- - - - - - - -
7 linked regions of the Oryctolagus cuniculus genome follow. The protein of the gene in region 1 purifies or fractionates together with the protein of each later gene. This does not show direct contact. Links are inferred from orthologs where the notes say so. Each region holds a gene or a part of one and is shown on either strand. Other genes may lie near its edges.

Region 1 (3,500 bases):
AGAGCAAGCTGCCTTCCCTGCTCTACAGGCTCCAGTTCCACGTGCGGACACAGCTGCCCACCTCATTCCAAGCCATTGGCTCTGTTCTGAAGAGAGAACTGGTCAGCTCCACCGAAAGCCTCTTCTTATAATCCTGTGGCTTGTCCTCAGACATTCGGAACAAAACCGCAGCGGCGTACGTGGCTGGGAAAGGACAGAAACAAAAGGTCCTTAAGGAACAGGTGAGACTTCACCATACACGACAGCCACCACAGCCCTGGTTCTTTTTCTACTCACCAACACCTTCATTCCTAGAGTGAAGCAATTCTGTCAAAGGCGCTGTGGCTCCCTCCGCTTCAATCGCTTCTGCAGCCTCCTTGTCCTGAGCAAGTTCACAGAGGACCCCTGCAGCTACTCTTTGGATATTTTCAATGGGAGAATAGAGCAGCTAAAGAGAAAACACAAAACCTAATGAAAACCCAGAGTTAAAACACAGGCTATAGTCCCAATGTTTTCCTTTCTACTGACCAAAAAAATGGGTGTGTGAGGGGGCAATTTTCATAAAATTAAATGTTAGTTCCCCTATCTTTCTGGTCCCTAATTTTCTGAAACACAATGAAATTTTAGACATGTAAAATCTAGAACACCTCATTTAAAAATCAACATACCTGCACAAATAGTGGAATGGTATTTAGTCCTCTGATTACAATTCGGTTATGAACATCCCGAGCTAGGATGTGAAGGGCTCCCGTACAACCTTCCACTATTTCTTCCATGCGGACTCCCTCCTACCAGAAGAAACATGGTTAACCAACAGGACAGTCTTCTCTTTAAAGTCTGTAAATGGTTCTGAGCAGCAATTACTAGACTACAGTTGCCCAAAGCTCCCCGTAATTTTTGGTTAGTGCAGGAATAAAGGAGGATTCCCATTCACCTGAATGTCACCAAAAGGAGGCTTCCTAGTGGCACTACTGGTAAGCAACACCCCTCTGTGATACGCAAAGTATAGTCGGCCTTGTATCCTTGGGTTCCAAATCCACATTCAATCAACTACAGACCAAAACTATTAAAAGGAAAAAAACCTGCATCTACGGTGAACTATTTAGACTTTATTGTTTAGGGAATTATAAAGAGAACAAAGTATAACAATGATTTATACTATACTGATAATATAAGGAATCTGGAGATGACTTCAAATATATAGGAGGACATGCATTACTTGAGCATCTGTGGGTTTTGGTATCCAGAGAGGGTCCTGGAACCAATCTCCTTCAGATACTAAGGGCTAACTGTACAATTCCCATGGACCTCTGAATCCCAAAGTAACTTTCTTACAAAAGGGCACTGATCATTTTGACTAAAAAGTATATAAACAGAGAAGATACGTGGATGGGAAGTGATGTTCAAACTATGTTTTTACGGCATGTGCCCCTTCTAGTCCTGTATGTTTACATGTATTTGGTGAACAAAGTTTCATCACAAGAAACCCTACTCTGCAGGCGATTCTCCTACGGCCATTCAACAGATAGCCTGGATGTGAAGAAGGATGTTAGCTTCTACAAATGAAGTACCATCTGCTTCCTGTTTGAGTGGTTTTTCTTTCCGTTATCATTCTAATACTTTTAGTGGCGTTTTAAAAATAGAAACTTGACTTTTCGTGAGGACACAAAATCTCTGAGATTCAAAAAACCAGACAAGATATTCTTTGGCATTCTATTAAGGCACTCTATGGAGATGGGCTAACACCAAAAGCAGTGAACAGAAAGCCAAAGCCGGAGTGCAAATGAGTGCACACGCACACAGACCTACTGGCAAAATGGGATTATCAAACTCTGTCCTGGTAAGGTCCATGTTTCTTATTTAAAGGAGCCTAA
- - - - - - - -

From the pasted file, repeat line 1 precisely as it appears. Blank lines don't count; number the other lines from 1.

7 linked regions of the Oryctolagus cuniculus genome follow. The protein of the gene in region 1 purifies or fractionates together with the protein of each later gene. This does not show direct contact. Links are inferred from orthologs where the notes say so. Each region holds a gene or a part of one and is shown on either strand. Other genes may lie near its edges.